"They believe in a State mandated social justice system. They lack faith in private or free markets, and therefore have faith that a centralized agenda of theft and distribution can achieve justice. Although they lack proof, some might say we lack proof for our faith in a free market. How can liberty and equality come about through coercion?" Sorry Chris, but who is "they" and do "they" really represent everone? I don't think so. I think your describing a type of socialism or communism that simply isn't accurate to say all of "they" believe in. Let's stay away from generalizations and assumptions. I don't believe in any centralization beyond maybe my local library. I don't want anyone making decisions about how wealth is to be shared or land or any resource. That is up to the community (and I'll be more precise, the people I choose to live with as we have chosen to live) I am a part of. And we can use any system we choose without enforcing it on others who want to live differently. It may be just that simple.
I think our current political and economic system is quite lacking in its freedom and choice. If I had the change, I would get rid of all the fascist structures in this country and many others (monopolies, quotas, tariffs, regulation, restrictions, etc). The real difference between many of the folks who support either limited government or Anarchy is who they blame. I blame the State and its intervention with everything. Others blame religion, while others blame corporations.

Eisenhower told us to beware (thanks for pointing that out), because what is more dangerous that capitalism is fascism and communism, where all production is owned by the State (run by the state). At least with Capitalism, that is true Capitalism, the State is not supposed to be involved with the Economy, so all individual action is voluntary and all ownership is private. Since we do not have true capitalism, whose fault is it? How can it be the fault of the free market or capitalism, when it has yet to be tested?

True Capitalism is consistent with freedom of person and property.
We use generalizations for ease in argumentation. I was attempting to point out two of reasons, that so many folks that I have encountered, disagree with Capitalism. If you know more, please add them. Also, if you do not agree with what was said, then the "they" used does not apply to you.

I was using it, just to give some alternative opinion that would be more mainstream (Reps and Dems). Many of the well-educated (read “bleeding hearts”) folks that I have known over the years would go into this category, although no one ever fits any generalization completely. It is a pity really; it would make arguments so much easier (with just a simple left and right).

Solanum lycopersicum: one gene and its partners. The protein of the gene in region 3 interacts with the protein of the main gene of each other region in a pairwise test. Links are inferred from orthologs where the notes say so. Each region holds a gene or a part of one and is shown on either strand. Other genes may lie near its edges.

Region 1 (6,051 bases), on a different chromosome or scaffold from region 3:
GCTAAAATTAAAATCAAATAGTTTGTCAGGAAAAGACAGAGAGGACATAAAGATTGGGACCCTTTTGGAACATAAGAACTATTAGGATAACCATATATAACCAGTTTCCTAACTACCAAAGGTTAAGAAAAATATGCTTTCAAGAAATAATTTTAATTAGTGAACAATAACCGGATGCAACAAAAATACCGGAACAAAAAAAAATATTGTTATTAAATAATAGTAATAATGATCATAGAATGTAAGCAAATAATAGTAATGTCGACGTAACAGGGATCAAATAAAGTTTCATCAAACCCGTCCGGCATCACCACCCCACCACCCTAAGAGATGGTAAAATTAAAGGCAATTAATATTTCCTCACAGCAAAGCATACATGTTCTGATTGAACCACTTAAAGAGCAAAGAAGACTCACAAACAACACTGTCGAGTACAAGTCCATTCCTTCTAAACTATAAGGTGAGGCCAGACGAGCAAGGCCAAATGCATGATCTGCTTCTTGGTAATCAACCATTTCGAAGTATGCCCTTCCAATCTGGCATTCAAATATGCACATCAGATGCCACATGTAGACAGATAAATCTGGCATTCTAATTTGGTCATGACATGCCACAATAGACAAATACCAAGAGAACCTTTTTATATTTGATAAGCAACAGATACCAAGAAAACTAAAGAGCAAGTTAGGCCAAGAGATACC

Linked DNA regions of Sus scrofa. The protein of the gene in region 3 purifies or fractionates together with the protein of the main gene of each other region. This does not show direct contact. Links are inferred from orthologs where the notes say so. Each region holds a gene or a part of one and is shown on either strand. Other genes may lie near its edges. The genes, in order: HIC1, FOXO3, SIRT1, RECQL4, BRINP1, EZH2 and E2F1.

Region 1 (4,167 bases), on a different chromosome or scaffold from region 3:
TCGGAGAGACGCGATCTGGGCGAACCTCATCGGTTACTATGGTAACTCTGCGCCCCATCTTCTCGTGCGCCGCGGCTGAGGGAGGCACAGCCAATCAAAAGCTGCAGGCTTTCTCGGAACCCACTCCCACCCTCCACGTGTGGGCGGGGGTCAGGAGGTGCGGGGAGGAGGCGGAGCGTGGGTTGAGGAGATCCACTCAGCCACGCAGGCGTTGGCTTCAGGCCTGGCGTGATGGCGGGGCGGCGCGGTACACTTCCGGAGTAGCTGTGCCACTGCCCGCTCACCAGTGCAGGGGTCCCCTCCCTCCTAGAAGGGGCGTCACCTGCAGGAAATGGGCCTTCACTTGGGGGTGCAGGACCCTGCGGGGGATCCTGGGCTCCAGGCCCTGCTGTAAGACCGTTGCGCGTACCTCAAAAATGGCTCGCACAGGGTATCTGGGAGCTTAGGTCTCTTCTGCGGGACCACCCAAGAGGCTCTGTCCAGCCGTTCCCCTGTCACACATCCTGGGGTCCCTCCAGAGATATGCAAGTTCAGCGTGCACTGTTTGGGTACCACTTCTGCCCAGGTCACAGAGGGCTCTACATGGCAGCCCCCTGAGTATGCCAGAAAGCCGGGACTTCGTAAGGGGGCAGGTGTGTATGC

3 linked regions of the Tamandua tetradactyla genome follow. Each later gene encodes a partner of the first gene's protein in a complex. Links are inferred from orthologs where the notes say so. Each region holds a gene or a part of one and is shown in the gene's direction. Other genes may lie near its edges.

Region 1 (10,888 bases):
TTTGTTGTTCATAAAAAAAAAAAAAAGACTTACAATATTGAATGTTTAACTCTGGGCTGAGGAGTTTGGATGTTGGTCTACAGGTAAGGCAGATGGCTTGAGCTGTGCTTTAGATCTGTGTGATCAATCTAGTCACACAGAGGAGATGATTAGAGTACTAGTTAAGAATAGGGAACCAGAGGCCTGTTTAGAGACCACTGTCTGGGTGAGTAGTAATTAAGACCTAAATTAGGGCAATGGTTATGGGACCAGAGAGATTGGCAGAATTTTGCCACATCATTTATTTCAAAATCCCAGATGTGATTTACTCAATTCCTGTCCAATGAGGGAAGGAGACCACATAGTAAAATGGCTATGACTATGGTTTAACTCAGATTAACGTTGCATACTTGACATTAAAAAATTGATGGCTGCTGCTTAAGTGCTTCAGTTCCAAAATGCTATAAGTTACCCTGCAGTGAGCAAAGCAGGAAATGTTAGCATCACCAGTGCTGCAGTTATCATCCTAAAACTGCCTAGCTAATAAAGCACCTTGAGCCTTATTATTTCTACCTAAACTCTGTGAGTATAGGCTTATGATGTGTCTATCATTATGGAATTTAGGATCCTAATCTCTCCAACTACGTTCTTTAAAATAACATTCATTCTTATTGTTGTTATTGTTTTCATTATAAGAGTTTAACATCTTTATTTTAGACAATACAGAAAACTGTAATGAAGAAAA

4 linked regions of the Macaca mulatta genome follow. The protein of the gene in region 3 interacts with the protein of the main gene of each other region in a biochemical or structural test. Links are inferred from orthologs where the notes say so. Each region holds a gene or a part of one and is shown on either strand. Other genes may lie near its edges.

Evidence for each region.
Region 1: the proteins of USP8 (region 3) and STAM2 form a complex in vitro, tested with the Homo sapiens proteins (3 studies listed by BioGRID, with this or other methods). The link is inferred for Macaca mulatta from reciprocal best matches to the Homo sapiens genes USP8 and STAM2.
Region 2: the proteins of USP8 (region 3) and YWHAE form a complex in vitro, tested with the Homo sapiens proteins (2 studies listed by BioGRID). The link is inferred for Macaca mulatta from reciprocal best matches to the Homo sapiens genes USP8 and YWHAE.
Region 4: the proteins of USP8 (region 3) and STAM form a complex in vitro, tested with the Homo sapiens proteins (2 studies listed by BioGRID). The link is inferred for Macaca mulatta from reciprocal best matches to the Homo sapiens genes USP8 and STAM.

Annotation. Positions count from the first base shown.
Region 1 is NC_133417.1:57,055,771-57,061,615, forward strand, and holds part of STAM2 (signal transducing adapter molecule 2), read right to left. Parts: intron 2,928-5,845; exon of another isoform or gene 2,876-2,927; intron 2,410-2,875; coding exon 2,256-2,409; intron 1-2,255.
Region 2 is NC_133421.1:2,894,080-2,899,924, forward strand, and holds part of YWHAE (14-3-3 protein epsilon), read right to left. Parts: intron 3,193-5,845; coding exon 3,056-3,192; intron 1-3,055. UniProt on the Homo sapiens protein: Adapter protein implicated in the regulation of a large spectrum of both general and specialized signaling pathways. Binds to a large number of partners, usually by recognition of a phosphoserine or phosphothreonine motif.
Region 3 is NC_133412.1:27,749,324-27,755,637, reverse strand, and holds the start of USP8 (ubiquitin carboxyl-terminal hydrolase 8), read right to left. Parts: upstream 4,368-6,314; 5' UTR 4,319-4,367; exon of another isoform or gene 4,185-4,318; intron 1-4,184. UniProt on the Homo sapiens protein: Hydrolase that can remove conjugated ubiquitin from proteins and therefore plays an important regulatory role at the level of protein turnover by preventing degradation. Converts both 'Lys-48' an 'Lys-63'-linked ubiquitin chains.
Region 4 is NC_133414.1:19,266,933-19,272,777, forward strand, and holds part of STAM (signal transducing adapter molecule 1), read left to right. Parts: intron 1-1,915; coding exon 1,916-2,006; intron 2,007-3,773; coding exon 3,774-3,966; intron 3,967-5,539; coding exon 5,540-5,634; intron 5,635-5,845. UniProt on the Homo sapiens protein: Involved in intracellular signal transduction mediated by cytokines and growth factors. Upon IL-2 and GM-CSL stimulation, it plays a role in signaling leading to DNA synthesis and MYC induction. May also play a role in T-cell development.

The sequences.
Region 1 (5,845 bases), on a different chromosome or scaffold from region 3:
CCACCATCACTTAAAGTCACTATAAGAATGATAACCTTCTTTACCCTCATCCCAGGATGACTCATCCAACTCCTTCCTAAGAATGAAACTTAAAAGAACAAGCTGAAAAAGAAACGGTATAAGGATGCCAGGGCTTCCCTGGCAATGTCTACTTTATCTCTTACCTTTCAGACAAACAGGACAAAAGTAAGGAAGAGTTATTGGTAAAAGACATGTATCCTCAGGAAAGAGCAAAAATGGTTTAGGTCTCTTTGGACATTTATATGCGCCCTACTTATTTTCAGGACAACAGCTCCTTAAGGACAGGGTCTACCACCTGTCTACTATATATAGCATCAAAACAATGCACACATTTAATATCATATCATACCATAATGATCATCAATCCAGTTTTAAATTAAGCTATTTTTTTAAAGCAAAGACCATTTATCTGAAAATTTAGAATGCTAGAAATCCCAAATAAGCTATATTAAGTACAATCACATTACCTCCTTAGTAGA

"[S]ome might say we lack proof for our faith in a free market."

Faith in what, exactly? Faith that it "works"? To what ends?

The beauty of a free market is that you need only realize that it is the best mechanism for humans to take part exclusively in volutary actions. You don't have to "believe in" any particular ends. The market is not an means to a predetermined social goal. Simply having the free market, absent coercion, allows individuals to pursue their own goals. In any kind of centralized government, in any institution where individuals cede power to another authority, there is always an end in mind (social justice, equality, security, etc.) When this institution pursues this end, individual liberty suffers.

So, do I have "faith" in a free market? Not really, I simply recognize that each person has his or her own ends (good and bad) and that a free market best allows those individuals to pursue them.

That quote was from Chris's original post. And free-market ideology probably does seem like a religion to some people, especially those who don't share it.

I think you made a good point with the last comment about Capitalism having no conscious social ends--it makes some people upset. After all, shouldn't society care for the weak, sick, poor, and elderly? OF COURSE WE SHOULD!! But is it right to force me to help someone else (taxation)? Is it even charity at that point? I don't think so.

Would I give money or time to a soup kitchen or homeless shelter? Maybe. Am I upset that Uncle Sam doesn't bother to ask me before taking my money (and time, indirectly)? VERY.

Even supposedly "free-market people" tend to advocate government help for their particular whim.

It turns out that some people also turn away from the free market in order to force their (superior) morality on others, and this should be no surprise.
I can't really speak for any other current of anti-capitalism, but the reason for my own anti-capitalism lies in what I see as the difference between capitalism and the free market.

Although I don't have a problem with your sense of the term "capitalism," Chris, it's considerably different from how it was originally used in the early/mid-19th century. It was used by early classical liberals (and by some Ricardian radicals like Hodgskin, who were both classical liberals and market socialists) to describe a system of class rule in which the state intervenes in the market on behalf of capitalists. The position of capitalists under this kind of capitalism was analogous to the position of landlords under feudalism: a class acting through the state. And arguably today's corporation, as part of a statist constellation of power, is even closer to the analogy of the landed aristocracy under the old regime. They don't just pressure the state, as per most libertarian public choice theory. They *are* the state.

So bringing things back to your first point about the coerciveness of voluntary arrangements, I'd argue that wage slavery exists because the present system isn't entirely voluntary. The owning classes rig the game, and rely on the state to enforce privileges to keep land and capital artificially scarce, and enable them to draw monopoly returns. In that scenario, workers sell their labor in a buyer's market, and labor is competing for access to capital instead of the other way around. Things would be a lot different in a totally free market, in which jobs competed for workers.